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Veteran Spotlight: Pvt. Zanna Fought Through the Ardennes

By Wayne SoaresSpecial to iBerkshires
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PITTSFIELD, Mass. — The subject of this "Veterans Spotlight" feature is an unequivocal example of the Greatest Generation. 
We met at a local coffee shop when his World War II veteran's hat caught my attention. 
At 96 years of age, he is kind, considerate, gracious and humble. Ralph Zanna served his country bravely in the Army from 1942 to 1946 in the European Theater. Born in Pittsfield, he enlisted right after high school and was sent to basic training at Fort Sampson in New York.
Pvt. Zanna was initially sent to North Africa and was there for about four months. He then was sent to Normandy about two weeks after the initial invasion of France as a member of the 14th Armored Division, which served as a back up to General Patton's Third Army. 
"I was in ordnance ... repaired the tanks ... I knew everything there was to know about a tank," he recalled. "How to repair, refuel, drive, maintenance, the whole nine yards."
Zanna and his division pushed through France but with caution as you always had to be aware. "Goddamn German snipers were everywhere," he said. "We had a few of our guys picked off ... guys let their guard down for just a second ... you could never let your guard down in combat."
Aside from the battle memories, Zanna has one that still haunts him. He was reluctant to share at first but I gave him his space. 
"We were coming into a small town in France called Lyon. The French Resistance had captured eight German soldiers and were holding them in the basement of a store," he said. One of the men, they were told, had raped a 12-year-old French girl. "Our captain found out and went right down to the basement and shot the SOB — shot him dead. Nobody said nothing because we all wanted to do it."
The German soldiers were merciless, Zanna said, hands trembling at the memory.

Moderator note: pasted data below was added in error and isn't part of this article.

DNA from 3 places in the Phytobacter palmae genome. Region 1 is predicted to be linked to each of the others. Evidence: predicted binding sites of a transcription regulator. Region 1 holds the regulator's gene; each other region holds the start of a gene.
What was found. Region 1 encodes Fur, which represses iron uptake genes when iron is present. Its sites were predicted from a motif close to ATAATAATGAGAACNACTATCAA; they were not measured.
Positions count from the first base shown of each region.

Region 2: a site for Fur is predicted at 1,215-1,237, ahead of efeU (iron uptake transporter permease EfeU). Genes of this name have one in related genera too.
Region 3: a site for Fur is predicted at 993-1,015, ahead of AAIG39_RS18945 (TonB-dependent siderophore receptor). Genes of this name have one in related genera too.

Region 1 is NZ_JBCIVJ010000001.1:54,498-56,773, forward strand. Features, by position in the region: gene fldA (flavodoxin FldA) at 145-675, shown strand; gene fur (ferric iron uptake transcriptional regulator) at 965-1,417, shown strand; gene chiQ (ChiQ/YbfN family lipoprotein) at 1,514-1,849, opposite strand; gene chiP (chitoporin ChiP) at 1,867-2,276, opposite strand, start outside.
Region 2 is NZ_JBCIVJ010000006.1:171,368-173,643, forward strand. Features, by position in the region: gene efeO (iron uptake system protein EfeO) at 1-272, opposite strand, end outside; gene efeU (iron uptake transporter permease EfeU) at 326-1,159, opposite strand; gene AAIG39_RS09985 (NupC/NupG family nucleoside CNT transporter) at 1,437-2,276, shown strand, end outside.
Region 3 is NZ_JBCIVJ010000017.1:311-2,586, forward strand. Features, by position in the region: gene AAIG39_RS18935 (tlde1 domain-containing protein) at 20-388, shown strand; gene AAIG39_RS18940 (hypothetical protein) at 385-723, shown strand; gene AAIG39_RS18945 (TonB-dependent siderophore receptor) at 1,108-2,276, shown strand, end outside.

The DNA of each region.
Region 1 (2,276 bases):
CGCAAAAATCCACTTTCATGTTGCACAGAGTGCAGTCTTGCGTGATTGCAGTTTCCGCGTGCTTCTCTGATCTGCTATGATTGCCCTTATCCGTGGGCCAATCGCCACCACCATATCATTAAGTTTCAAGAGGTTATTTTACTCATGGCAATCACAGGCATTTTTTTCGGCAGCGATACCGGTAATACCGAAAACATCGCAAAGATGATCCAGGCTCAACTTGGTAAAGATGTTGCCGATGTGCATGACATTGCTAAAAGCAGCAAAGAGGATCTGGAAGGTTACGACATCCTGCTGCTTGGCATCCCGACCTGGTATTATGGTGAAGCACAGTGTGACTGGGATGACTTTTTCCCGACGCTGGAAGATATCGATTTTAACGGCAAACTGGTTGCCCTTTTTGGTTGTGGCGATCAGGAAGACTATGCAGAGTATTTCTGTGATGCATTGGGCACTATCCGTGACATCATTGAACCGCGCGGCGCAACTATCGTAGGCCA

Zanna and his division were involved in extremely serious combat in the Ardennes Forest. The German Panzer tanks would shoot over their heads in the forest so the trees would topple on them. 
"Giant trees coming down on you ... lost a lot of men," he remembered. I asked him about the difficulty of being away for the holidays and he responded with a bit of colorful language then offered this: "Holidays? We never thought about it ... too goddamn busy fighting."
Thoughts on his service? "I'd do it again in a heartbeat," he said.
He has several medals from his service including a Purple Heart. With typical humility, he didn't want to talk about it, only saying, "lots of guys that didn't come home should have gotten one." 
He still enjoys getting out and about around Pittsfield, which he returned to recently, and enjoys afternoon coffee time with his buddies. Pvt. Ralph Zanna, thank you for your service to your great country.
Veteran Spotlight is a special column by Wayne Soares that will run twice a month. Soares is a motivational speaker and comedian who has frequently entertained the troops overseas with the USO. To recommend a veteran for Soares' column, write to


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Berkshire Theatre Group to Present 'Godspell' Outdoors

PITTSFIELD, Mass. — Berkshire Theatre Group will produce "Godspell" this summer – the first musical in the United States to be approved by Actors' Equity Association in the wake of the COVID-19 pandemic. 

The show will be presented outdoors in an open-air tent adjacent to The Colonial Theatre in Pittsfield, and is scheduled to run Aug. 6 through Sept. 4. Tickets will be available for purchase Tuesday, July 7, at noon. 

"We could not bear the thought of a Berkshire summer without live theater to support our community, so we jumped through every hoop to create a safe way to make this happen," said BTG Board of Trustees Co-President Lee Perlman. "I hope our production gives hope to the tens of thousands of theater professionals who are on the sidelines this summer. Theater is unstoppable and will be back”

Artistic director and CEO Kate Maguire said "Godspell" got the green light after BTG established a strict protocol to protect the health and safety of the audience, the performers and others involved in the show. 

"We have been working daily and in the true spirit of care and collaboration with Actors’ Equity Association for the past several weeks," she said. "Guided by Executive Director of Actors’ Equity Association Mary McColl and her extraordinary team, I have learned much about how to lead a theater in the new world. Our industry, which has been devastated by this global pandemic, will be served by their seriousness, data driven wisdom, and profound understanding of the need for artists to rebuild. 

"I am so proud that Berkshire Theatre Group, in its 92nd season will be authorized and granted the responsibility to produce the musical 'Godspell.'”

After careful consideration with the local and state government, Mayor Linda Tyer of Pittsfield and Actors’ Equity Association, BTG relocated "Godspell" from its original site at The Fitzpatrick Main Stage in Stockbridge to outside under a tent at The Colonial Theatre in Pittsfield.

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